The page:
A couple of years ago I had the chance to read “Antifragile” by Nassim Nicholas Taleb—a great scholar and essayist on various topics such as randomness, probabilities, and uncertainty—where, in addition to explaining the concept that gives title to the book, I became acquainted with the ” Lindy effect “.
The “Lindy Effect” proposes that the life expectancy of non-perishable elements, such as ideas or technologies, is proportional to their current age. In this way, each survival period translates into a longer life expectancy.
Derived from this, the author exalts the relevance of reading old books, being that, if these maintain relevance, probably the ideas proposed in them are likely to persist for longer.
Following this line of thought, this year I have decided to include in my reading some books with more years under their belt. One of these works was Benjamin Franklin’s Autobiography , with about 230 years to his credit. Although the history of literature has a few thousand years, I consider this a good start compared to my usual recommendations.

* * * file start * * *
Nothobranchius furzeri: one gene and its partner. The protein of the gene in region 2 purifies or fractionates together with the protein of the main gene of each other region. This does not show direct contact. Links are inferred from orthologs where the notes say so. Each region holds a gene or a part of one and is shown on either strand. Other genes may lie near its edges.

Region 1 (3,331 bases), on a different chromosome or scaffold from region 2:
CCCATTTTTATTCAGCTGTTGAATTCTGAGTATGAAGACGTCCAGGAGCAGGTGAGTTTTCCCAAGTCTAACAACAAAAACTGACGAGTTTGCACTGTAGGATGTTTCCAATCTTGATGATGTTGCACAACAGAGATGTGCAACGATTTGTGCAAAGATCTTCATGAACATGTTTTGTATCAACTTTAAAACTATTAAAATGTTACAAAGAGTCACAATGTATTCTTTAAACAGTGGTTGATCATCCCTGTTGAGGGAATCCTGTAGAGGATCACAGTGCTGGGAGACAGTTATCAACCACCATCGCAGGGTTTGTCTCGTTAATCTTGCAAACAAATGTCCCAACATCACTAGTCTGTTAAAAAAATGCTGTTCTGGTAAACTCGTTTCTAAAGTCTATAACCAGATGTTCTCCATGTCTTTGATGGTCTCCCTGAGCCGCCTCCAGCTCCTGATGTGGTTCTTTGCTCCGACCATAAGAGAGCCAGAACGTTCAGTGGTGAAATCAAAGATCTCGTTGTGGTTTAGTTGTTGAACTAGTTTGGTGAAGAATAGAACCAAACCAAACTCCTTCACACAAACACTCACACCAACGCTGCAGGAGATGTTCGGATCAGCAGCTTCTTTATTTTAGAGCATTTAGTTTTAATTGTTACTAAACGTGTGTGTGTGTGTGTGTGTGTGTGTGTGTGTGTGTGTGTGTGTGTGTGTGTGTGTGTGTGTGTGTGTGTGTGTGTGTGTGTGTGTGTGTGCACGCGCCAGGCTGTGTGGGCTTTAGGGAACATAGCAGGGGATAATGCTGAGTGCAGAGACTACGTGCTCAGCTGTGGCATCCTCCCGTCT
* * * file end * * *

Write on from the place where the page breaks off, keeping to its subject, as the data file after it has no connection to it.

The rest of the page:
In this entertaining reading, Franklin does not focus specially in the War of Independence, as one might suppose. It tells stories of his youth, and takes the opportunity to share its principles encompassed in 13 virtues. It is curious how nowadays, to keep a daily habit log, is a current and universal practice. As a matter of fact, James Clear, the author of Atomic Habits, proposes a similar practice.
In the edition that I read, at the end of it included an excerpt from “Poor Richard’s Almanack”, and it is from here that I borrowed some advice for the handling of finances, which remain relevant almost 250 years away.
- Dost thou love life? Then do not squander time; for that’s the stuff life is made of…
- Laziness travels so slowly, that poverty soon overtakes him
- Lying rides upon debt’s back
- Industry pays debts, despair increases them
- One to-day is worth two to-morrows
- Beware of little expenses, a small leak will sink a great ship.
- Buy what thou hast no need of; and e’er long thou shalt sell thy necessaries
- If you’d know the value of money, go and borrow some
- The second vice is lying; the first is running in debt
- Experience keeps a dear school, yet fools will learn in no other